Prima has a strong, soulful voice, as was evident on the tracks she showcased, such as the Anywhere and Running Me Down.

She attributes this to her classical training and says the vocal trills she uses in r’n‘b are very similar to those used in operatic arias. “The trills in that music are so intricate, just like an r’n’b lick. So for me, my soul exists in r’n’b, but my education was in the classical world. Bringing those two worlds together was perfect for me.”

Prima went on to discuss how she was exploited as a younger artist and experienced sexual discrimination. But she said the experience had only made her stronger. “I have been in these situations but over the years I’ve seen things change, which is amazing, because you just can’t get away with that sort of stuff anymore.”

When asked what advice she would give artists coming up, she said: “Have a strong head on your shoulders, build up a team around you and collaborate. Always ask people for what you think is right. And don’t be nervous about asking for things.”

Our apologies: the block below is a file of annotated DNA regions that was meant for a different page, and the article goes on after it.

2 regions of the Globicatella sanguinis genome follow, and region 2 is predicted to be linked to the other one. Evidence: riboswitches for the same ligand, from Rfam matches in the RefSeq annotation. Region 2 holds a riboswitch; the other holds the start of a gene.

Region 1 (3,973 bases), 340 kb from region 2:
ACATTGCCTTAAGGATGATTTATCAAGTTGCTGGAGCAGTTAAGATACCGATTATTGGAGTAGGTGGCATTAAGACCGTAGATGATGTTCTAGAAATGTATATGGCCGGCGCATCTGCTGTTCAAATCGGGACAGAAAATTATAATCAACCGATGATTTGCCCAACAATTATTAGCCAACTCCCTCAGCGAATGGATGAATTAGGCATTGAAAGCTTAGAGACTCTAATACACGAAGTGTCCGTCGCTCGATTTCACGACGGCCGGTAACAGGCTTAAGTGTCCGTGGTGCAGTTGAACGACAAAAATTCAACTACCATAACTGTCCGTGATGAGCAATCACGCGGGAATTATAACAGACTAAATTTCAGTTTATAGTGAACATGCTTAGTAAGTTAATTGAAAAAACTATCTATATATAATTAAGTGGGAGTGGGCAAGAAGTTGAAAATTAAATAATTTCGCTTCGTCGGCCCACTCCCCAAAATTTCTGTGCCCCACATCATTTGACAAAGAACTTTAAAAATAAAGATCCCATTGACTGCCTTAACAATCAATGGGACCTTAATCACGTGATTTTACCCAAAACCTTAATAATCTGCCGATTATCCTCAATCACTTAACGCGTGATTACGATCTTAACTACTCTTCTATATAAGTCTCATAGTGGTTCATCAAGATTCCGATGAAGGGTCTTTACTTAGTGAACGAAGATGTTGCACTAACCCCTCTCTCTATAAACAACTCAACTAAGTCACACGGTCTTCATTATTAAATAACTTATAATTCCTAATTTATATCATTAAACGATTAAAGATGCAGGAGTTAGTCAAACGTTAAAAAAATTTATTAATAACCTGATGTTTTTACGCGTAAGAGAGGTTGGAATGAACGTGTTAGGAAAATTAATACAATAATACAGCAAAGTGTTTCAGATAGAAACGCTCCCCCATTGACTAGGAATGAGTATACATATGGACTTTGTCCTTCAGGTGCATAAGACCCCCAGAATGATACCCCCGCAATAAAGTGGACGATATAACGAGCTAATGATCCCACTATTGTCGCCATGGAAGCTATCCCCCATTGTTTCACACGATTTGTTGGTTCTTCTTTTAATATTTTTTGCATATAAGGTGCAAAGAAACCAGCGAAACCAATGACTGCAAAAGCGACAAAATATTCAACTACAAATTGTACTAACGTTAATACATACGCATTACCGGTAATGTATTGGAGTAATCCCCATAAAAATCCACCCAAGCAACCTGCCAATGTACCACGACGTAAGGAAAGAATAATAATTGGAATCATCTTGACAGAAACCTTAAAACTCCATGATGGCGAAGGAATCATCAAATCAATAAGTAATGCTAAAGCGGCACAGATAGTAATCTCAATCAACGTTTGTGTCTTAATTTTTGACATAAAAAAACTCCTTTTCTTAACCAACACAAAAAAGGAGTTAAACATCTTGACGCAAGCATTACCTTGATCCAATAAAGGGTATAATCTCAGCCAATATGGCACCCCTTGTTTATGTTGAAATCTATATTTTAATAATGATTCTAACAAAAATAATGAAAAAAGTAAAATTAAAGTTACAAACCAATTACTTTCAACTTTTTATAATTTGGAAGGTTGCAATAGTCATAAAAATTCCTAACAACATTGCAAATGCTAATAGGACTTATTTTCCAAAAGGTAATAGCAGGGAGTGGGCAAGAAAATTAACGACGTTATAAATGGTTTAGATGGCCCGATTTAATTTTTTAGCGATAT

Jack Curley – rising singer-songwriter with intimate sound and exceptional vocal range

Anticipation was high for the appearance of Jack Curley, from Stalybridge, who recently signed a major deal with Parlophone. Zenner kicked off by asking him what he will be asking for on his rider, now he has entered the big league. “Oh, I’m not much of a diva” he smiled. “Just as long as I’ve got a bottle of water and a guitar I’ll be fine.”

Curley showcased tracks from his EP, Tomorrow, before launching into the track that started it all, Alice, which racked up eight million streams. “That’s a heartfelt song,” he said, “means a lot to me”. Curley’s effortlessly powerful voice and broad vocal range were impressive.

Like most musicians, he recalled low points “playing in pubs to no one” and described playing to his biggest audience yet in Germany as “the best feeling I’ve ever had”. Curley said he had spent a lot of time walking during lockdown, which he said was a change as he was “an Uber kind of guy”. He also admitted he had found it hard to be musically creative during the Covid-19 crisis.

He spoke of his love of playing live and said he is itching top get out there after lockdown. “I just want to get back out on the road. That’s why I do it – seeing the people’s faces, the fans’ faces. It’s the best thing in the world. As soon as lockdown’s over, we’ll get it done.”

Eliza Shaddad – Gritty, emotive singer-songwriter with an alt rock sound